PC gaming in the ’90s was a real wild west affair. When games like Doom took off, everybody started making shovelware compilations of anywhere from hundreds to thousands of levels. Most of them were downloaded off BBSes without crediting people, which is pretty scummy in itself. But if you had no internet connection, this was a way to get levels with ease.

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After a few years of this, publishers like WizardWorks started making their own unofficial expansions for games like Quake, Descent and Warcraft II. While this was an improvement – level designers could actually license their stuff for commercial use – the internet was really starting to bloom in the late ’90s, making these unofficial “expansions” obsolete.

Today, I’m gonna look at one of these unofficial expansions for a little game called Quake

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This looks like something I’d see as a background of some pick up artist’s vlog channel.

Aftershock for Quake is a terrible pun, but one of several expansions made to capitalize on Quake‘s success. Published by Head Games, this featured “advanced levels”, adding three episodes and a bevy of deathmatch maps.

Unlike the official expansions – Scourge of Armagon and Dissolution of Eternity – these have no new monsters, powerups or weapons. These are vanilla Quake levels, designed to run with a registered copy of the original Quake. The episodes are drastically shorter than vanilla Quake, only having five levels for each episode.

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There isn’t much of a story to these maps. Hell, with the exception of episode three, there aren’t any credits to who made this. It’s unfortunate, because I was hoping to find a “before they were stars” moments with this expansion.

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Episode 1 has some interesting design. E1M1 starts you with an ogre, a knight, and a pool with armor in it as a secret. A later level has you hit a hard to tell switch to move a boat across to grab the gold key, otherwise you die in hot slag. Then there’s stuff like this:

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I shudder to think someone trying to maneuver this with the default controls.

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Since this was released early in Quake‘s lifetime, a lot of the levels are simple, poorly lit, boxy, and have no sense of balance. One level starts you near a rocket launcher, but then drops you into a trap room with two shamblers, a few fiends, and a couple of pentagrams and megahealth to aid your fight. A lot of these levels have several “kill all the enemies to progress” rooms, and it’s a bit frustrating.

On the bright side, the designers didn’t know how to strip the player of their weapons upon completing an episode, so episodes 2 and 3 can be a breeze with a full arsenal.

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Out of all three episodes, episode 3 is the one that feels more fleshed out. With more custom textures, and even proper credits (made by one Greg McMartin, who’s still in the biz today!), this is the best of the stuff on display. Though he /did/ have a fascination with putting the gold key in death trap areas…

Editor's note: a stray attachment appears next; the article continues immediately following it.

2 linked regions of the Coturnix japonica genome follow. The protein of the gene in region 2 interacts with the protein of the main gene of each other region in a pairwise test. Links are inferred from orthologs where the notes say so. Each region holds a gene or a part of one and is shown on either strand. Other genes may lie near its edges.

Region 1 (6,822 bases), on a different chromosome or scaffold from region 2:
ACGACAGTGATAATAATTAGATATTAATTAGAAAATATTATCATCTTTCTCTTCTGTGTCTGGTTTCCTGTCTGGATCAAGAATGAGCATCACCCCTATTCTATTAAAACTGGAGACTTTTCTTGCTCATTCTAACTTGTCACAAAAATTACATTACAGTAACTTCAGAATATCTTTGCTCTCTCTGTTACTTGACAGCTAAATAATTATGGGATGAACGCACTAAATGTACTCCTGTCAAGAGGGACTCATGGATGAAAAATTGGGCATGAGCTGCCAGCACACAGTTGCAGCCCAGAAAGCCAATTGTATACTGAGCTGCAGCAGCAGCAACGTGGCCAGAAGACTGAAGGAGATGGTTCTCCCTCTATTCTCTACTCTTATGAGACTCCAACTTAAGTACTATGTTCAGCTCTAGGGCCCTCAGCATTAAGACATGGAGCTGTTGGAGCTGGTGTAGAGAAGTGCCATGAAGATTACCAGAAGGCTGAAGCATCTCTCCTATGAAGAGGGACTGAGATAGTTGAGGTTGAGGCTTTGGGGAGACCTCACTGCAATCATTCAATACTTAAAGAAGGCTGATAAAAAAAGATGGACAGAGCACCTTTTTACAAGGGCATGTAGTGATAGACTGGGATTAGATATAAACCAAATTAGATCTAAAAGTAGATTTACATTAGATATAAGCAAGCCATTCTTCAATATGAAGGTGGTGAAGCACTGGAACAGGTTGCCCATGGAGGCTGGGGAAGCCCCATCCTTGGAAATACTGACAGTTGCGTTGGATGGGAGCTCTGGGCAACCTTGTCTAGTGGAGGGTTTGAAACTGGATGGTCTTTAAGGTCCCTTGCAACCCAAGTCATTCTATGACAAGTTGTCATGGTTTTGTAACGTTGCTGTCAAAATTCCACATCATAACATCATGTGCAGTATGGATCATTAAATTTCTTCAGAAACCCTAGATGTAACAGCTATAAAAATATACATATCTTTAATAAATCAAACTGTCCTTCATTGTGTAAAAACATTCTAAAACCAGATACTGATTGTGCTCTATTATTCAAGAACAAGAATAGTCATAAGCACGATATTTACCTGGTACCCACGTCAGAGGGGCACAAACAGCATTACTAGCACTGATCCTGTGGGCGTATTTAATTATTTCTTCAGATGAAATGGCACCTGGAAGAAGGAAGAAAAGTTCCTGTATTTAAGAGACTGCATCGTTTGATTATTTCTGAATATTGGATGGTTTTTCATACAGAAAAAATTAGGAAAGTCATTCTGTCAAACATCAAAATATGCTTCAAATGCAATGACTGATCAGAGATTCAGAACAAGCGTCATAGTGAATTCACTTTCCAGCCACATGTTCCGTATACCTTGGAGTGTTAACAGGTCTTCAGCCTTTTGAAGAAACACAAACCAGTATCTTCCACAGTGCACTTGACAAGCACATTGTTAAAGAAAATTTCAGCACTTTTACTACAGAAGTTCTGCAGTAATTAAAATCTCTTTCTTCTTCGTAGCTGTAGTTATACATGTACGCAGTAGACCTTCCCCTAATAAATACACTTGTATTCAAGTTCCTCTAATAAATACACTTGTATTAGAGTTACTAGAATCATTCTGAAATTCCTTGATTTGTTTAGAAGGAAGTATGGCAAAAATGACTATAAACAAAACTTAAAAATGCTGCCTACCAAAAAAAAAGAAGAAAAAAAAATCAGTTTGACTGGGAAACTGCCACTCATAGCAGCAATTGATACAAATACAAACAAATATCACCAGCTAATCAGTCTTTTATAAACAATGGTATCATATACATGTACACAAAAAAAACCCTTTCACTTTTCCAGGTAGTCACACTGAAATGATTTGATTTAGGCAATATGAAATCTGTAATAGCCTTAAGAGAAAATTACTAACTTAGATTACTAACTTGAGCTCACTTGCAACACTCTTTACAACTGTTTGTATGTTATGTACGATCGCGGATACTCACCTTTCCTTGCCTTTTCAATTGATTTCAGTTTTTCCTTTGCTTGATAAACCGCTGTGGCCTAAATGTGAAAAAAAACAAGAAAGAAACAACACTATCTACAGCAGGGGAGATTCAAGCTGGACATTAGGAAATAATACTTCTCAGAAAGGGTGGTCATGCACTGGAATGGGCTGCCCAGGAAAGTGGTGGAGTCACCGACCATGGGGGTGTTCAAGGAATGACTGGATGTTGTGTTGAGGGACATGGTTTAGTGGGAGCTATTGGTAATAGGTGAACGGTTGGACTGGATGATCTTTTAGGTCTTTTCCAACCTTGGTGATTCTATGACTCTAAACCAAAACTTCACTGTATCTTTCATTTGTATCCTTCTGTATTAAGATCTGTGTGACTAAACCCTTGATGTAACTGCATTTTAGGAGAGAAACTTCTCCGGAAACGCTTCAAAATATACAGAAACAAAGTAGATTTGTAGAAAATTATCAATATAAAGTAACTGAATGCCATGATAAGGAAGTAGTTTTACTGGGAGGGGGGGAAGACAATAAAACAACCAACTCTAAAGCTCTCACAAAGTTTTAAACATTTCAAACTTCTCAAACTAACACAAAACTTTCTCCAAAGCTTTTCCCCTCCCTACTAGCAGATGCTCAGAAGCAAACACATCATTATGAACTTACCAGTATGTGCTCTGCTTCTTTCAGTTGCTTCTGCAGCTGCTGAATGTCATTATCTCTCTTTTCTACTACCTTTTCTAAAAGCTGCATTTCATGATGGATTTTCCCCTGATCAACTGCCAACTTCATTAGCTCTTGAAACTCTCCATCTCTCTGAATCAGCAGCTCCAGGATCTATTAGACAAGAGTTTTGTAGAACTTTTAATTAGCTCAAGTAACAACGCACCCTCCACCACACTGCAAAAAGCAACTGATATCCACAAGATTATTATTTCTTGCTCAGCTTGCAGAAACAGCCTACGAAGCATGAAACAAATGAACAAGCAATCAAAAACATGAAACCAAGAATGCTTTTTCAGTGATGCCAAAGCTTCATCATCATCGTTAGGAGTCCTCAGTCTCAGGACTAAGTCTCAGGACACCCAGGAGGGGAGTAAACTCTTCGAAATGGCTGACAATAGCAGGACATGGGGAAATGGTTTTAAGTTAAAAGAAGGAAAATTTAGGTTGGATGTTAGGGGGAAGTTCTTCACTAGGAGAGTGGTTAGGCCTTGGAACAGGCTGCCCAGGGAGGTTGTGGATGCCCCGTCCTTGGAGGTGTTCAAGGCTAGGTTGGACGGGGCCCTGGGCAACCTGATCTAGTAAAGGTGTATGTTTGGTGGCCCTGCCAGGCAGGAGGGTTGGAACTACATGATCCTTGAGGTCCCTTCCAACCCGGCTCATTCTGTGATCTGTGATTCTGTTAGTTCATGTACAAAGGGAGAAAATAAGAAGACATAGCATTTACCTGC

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That’s about it. There’s about 13 deathmatch levels also made, but most of them are simple or have gimmicks, such as the two LAVABOX levels. Since Quake MP was in its infancy, a lot of these were likely made for 1v1 skirmishes. None of these maps are anywhere near levels of DM3, but when you just wanted to frag your buddies, you were happy to get whatever maps you could get your hands on.

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You think that’s it, right? There’s enough there to give you something to play around with. Remember when I said that these were made when shovelware compilations were extremely common? Hidden on the disc is a level creator, called Thred (though the back of the box calls it the “Aftershock 3D Level Editor,” which sounds like a fake program I’d hear on a TV show), and a bunch of levels, single player and deathmatch, that aren’t mentioned on the box. There isn’t anything outstanding in this collection – no Iikka Kiranen levels or anything cool like that – and some of these levels are merely tutorials for how to do things in the Quake engine. Most of these levels are freely available online through places like Quaddicted, but you’re probably not missing out.

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Aftershock for Quake is not an amazing expansion. Episode 3 and the various DM levels are the only reason to check this out. As far as I know, this is abandonware. Head Games no longer exists, and there’s probably no penalty for pirating an unofficial Quake expansion twenty years after its original release. While not as outstanding as some of the other expansions, it’s a cool curiosity from years past.

SILLY THINGS I COULDN’T FIT IN THE REVIEW ANYWHERE ELSE:

  • Demon Gate cover courtesy of Mobygames. Aftershock for Quake cover courtesy of the Quake Wiki.
  • I couldn’t get the installer to work on Windows 7 64-bit since it’s a 16-bit application. Thankfully all I had to do was to copy the /AS/ folder from the CD into my Quake folder and I was off to the races.
  • No new music. It’s all recycled from Quake, with the exception of one level having no music whatsoever. Eh, why get a composer when you’re churning out something quick like this?
  • When I finished E3M5 the first time, Quakespasm (the source port I use) crashed with an unusual pushwall error. Surprisingly I could not recreate the error after that.
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